You could certainly have a story-sequence where the Cabal help to paper over some of the rough edges of Lara's earlier escapades as 'mystery benefactors' of a sort, but I think the problems with TR3 in particular are just too gigantic to wave away like this. Setting aside any other problems, at least within your outline Lara does not initially know that she has mystery benefactors, and because she is not a moron she would assume that murdering the entire staff of a US military base or London museum would prompt a gigantic international manhunt for the culprit and... um, probably not do that?

I mean, not unless she really had exhausted every alternative option. And if she did, she would never risk going home again.

The events in TR2 are something I could probably imagine the Cabal punting down the world's memory hole with bribes to the right people, but at the point where Ms. Croft has launched an ICBM at some unspecified location we just pray wasn't inhabited... I'm sorry, but my suspension of disbelief has left the building.

Last edited by Pelagius; 12-05-23 at 20:50.
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Old 04-07-23, 23:20   #4
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So, random posting attack:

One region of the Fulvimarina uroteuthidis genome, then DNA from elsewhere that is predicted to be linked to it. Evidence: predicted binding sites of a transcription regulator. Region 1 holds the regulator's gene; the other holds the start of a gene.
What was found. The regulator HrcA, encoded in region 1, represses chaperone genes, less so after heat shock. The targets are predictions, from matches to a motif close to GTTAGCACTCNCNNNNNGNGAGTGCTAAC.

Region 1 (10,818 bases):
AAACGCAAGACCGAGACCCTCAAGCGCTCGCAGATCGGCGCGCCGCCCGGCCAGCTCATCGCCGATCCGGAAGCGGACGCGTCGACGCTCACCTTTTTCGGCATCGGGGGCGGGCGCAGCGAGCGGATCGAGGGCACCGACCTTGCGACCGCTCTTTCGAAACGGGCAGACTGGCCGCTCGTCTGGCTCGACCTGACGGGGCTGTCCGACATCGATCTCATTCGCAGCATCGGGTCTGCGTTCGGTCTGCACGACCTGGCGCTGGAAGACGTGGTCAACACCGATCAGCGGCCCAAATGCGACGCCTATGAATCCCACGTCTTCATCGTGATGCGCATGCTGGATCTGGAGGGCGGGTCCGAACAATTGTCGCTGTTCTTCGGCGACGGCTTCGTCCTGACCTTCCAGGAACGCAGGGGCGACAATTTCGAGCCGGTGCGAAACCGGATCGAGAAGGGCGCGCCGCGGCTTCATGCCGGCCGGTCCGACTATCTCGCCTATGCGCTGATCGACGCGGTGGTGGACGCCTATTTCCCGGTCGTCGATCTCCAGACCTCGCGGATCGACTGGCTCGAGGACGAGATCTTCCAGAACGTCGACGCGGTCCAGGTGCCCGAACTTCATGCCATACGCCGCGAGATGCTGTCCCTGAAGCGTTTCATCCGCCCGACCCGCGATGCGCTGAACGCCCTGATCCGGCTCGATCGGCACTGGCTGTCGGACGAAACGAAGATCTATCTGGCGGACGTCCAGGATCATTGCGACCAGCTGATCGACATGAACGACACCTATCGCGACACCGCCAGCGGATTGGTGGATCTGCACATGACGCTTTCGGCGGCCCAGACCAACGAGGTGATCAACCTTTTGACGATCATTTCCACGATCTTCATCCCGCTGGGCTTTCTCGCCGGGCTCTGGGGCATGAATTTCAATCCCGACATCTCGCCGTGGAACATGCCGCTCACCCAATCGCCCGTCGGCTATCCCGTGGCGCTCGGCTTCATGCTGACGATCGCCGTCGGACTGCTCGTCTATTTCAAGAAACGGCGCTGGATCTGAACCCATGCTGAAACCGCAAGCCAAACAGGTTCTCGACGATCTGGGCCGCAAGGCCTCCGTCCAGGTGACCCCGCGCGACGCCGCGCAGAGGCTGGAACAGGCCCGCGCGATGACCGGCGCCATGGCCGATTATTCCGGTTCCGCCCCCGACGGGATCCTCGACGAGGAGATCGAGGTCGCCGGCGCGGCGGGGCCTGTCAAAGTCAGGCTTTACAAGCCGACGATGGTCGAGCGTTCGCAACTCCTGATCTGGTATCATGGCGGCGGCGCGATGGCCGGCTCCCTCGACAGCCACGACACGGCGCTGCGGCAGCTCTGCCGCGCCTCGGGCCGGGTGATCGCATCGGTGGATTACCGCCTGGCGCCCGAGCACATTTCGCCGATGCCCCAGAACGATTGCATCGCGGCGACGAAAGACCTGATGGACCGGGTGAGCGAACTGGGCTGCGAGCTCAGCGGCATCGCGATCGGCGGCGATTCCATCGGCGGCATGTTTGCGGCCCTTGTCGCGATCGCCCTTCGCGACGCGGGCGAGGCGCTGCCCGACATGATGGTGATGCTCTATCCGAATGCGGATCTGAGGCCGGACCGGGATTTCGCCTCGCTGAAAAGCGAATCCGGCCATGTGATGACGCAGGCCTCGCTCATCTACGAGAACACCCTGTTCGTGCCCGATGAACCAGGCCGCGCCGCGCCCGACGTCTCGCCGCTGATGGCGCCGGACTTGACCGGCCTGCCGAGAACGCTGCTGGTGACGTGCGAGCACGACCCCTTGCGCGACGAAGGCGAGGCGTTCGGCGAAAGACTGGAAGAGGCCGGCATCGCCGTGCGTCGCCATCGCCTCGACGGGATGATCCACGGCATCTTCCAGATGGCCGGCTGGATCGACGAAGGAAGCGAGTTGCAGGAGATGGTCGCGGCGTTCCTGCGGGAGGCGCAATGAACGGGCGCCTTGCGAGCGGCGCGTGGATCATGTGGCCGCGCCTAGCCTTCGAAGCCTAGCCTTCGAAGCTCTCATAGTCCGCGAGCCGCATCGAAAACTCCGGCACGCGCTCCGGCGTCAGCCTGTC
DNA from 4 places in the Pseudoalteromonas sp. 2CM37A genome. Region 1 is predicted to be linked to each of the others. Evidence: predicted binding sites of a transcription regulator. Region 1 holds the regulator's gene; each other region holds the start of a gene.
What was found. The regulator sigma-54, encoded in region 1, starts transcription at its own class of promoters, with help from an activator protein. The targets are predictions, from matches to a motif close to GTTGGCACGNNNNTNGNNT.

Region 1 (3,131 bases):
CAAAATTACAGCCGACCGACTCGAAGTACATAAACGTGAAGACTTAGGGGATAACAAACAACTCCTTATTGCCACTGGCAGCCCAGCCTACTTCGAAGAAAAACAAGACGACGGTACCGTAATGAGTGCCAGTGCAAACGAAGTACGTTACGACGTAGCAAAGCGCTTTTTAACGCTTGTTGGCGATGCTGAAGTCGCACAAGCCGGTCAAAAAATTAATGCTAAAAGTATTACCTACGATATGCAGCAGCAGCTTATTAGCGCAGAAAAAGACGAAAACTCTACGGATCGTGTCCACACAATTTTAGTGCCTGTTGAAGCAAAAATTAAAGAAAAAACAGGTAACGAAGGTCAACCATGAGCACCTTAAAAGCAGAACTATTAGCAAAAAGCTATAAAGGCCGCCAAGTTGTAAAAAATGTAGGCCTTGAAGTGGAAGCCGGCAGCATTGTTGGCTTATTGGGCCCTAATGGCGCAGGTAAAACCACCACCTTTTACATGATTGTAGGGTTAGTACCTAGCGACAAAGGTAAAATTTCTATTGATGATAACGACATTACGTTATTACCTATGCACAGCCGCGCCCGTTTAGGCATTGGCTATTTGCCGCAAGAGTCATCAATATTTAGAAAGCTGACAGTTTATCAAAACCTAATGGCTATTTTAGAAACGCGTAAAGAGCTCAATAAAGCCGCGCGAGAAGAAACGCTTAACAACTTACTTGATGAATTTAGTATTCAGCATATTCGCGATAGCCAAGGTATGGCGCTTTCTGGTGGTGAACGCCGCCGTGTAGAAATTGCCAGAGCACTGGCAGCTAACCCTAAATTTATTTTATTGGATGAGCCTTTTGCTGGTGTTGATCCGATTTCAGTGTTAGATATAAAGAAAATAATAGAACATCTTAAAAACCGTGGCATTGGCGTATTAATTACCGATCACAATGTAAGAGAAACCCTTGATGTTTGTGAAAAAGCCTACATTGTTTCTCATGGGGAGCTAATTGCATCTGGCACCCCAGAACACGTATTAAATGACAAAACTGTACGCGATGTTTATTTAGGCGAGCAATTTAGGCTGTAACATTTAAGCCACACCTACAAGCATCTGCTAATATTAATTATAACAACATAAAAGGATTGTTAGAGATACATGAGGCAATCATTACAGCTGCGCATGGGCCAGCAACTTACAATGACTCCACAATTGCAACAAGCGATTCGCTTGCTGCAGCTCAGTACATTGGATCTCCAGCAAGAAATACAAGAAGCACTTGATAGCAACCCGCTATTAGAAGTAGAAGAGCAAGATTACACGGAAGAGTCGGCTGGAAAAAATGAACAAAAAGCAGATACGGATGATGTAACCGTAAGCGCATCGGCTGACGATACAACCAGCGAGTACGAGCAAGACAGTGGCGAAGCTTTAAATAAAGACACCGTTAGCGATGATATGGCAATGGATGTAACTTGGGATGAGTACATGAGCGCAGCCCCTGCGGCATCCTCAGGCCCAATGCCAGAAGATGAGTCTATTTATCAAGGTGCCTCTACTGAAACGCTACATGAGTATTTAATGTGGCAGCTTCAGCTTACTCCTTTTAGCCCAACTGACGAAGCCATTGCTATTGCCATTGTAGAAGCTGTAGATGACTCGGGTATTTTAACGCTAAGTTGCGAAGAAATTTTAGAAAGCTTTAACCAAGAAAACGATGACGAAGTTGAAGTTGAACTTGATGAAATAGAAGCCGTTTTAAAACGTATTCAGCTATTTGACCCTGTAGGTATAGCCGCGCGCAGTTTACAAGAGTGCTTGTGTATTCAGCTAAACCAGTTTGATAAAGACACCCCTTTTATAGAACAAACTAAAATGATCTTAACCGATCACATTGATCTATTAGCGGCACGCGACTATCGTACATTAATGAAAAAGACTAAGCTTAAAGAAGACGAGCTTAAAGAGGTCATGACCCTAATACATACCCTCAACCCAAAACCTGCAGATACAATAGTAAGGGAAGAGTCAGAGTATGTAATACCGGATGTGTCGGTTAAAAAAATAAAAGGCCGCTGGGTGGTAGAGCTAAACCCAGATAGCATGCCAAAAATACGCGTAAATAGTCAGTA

I think having The Cabal as a kind of long-running antagonistic organisation could help the franchise in other respects, since it helps to explain how massive underground tomb complexes could remain isolated for so long: the global occult conspiracy deliberately keeps them secret and maybe even maintains them in relatively good condition for the sake of ritual ceremonies every couple of centuries. You could even have a couple of armed sentries around the place without breaking immersion too much, and if Lara was a former member it would give her an "In" for picking up a trail of clues toward finding these places.

(Not saying that prior games, like AoD or the reboot trilogy, haven't more-or-less used this device, btw.)